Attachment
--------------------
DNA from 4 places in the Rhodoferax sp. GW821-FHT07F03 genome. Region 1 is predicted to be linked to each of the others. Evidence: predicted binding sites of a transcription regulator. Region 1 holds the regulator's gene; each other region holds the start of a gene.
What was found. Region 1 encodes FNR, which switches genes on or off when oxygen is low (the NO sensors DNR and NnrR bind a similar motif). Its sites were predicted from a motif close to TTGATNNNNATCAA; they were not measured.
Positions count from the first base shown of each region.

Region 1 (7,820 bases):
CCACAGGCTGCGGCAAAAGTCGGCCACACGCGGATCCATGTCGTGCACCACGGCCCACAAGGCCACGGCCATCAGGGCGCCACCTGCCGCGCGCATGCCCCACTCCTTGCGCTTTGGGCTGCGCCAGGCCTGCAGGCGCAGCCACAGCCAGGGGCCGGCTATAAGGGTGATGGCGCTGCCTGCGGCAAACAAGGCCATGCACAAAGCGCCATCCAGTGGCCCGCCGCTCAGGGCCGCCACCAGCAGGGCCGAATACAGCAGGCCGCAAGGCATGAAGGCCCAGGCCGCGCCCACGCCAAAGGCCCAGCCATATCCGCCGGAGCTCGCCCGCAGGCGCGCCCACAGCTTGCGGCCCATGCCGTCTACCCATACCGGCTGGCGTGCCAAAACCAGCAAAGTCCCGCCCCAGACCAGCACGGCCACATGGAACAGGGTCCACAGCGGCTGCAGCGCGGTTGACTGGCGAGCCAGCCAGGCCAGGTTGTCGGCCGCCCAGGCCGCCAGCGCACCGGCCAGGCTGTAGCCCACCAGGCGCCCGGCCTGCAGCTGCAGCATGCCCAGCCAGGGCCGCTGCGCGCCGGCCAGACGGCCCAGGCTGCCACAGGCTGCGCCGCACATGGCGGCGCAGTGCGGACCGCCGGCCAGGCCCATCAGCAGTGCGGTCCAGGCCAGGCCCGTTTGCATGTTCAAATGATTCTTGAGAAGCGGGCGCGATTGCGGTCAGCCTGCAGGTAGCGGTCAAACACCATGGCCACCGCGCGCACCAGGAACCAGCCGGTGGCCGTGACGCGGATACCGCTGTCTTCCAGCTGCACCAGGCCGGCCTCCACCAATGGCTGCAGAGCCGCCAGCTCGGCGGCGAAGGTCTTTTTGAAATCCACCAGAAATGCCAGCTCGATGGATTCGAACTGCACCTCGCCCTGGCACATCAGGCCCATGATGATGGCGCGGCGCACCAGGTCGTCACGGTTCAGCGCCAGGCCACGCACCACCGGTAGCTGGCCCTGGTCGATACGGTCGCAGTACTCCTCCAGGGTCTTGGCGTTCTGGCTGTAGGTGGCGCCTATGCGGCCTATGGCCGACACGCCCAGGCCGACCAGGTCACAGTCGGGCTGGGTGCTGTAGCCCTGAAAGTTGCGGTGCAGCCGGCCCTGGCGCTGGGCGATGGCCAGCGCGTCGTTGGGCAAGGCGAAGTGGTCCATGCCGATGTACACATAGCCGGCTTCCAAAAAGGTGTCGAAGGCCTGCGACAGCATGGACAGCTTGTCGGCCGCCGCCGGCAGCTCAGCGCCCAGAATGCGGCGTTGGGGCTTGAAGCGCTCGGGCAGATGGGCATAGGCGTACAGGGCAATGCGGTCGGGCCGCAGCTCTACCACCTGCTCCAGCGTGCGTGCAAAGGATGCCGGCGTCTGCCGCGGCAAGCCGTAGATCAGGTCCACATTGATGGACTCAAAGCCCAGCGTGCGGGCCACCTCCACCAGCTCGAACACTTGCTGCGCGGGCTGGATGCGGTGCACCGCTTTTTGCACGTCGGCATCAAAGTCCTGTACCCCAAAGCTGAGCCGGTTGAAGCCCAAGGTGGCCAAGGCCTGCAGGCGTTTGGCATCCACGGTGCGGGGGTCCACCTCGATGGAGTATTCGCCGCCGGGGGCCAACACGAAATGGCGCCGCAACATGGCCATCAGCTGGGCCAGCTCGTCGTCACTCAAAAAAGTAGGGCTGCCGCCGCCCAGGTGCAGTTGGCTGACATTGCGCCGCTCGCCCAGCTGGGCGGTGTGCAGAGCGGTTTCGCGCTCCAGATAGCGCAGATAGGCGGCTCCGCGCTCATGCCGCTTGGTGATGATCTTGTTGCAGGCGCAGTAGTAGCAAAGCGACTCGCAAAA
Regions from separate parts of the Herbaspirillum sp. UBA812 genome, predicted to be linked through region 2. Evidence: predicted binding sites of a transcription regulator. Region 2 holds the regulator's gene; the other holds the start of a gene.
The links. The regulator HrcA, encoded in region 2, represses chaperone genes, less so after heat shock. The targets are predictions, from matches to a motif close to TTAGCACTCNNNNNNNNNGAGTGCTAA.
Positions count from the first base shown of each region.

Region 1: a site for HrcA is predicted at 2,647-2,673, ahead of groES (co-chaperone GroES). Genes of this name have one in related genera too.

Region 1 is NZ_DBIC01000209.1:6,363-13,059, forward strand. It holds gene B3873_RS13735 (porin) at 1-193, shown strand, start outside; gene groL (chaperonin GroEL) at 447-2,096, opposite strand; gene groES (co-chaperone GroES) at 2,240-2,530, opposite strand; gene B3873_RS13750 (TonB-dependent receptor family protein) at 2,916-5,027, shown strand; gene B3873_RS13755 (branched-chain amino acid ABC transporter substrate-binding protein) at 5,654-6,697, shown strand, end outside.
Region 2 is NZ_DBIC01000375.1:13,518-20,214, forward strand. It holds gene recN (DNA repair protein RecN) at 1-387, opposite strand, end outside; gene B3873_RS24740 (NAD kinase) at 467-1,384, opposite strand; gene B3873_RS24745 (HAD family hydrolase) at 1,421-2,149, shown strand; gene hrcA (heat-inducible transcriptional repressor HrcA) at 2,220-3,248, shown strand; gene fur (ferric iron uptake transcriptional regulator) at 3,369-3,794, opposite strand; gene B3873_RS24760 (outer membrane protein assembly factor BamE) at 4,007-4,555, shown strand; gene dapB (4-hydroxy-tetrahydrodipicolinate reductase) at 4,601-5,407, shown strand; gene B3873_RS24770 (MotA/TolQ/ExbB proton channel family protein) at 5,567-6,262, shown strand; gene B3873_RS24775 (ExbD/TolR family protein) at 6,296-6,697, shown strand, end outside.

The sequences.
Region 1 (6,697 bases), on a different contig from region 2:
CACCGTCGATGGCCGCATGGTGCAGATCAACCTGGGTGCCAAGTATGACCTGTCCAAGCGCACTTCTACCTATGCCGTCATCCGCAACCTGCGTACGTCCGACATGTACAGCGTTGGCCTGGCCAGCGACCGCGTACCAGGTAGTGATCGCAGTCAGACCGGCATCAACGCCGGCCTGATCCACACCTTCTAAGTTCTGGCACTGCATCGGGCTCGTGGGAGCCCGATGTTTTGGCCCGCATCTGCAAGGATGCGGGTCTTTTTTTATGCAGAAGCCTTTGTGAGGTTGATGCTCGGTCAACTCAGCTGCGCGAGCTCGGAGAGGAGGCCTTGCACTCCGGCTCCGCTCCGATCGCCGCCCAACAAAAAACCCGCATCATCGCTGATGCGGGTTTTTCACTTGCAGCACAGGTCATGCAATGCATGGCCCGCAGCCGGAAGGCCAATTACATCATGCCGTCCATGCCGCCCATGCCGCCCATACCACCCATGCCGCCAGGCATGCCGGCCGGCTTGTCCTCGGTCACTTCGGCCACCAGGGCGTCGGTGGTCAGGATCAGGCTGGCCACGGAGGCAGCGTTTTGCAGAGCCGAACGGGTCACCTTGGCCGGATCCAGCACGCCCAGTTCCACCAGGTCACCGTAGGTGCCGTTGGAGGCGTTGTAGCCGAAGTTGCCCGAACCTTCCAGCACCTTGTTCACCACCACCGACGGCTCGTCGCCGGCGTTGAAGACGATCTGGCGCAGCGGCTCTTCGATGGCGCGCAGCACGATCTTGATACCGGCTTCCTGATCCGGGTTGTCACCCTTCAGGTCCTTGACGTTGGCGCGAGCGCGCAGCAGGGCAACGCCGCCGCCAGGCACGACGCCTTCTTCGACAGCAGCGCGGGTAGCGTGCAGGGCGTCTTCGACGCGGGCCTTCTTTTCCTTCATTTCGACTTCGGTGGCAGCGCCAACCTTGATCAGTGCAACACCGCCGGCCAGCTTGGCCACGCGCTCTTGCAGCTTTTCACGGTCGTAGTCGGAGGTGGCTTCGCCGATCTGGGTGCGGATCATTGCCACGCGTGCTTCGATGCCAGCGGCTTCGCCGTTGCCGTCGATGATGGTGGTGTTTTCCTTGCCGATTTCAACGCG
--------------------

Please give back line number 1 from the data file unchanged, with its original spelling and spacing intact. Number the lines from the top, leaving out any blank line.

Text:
DNA from 4 places in the Rhodoferax sp. GW821-FHT07F03 genome. Region 1 is predicted to be linked to each of the others. Evidence: predicted binding sites of a transcription regulator. Region 1 holds the regulator's gene; each other region holds the start of a gene.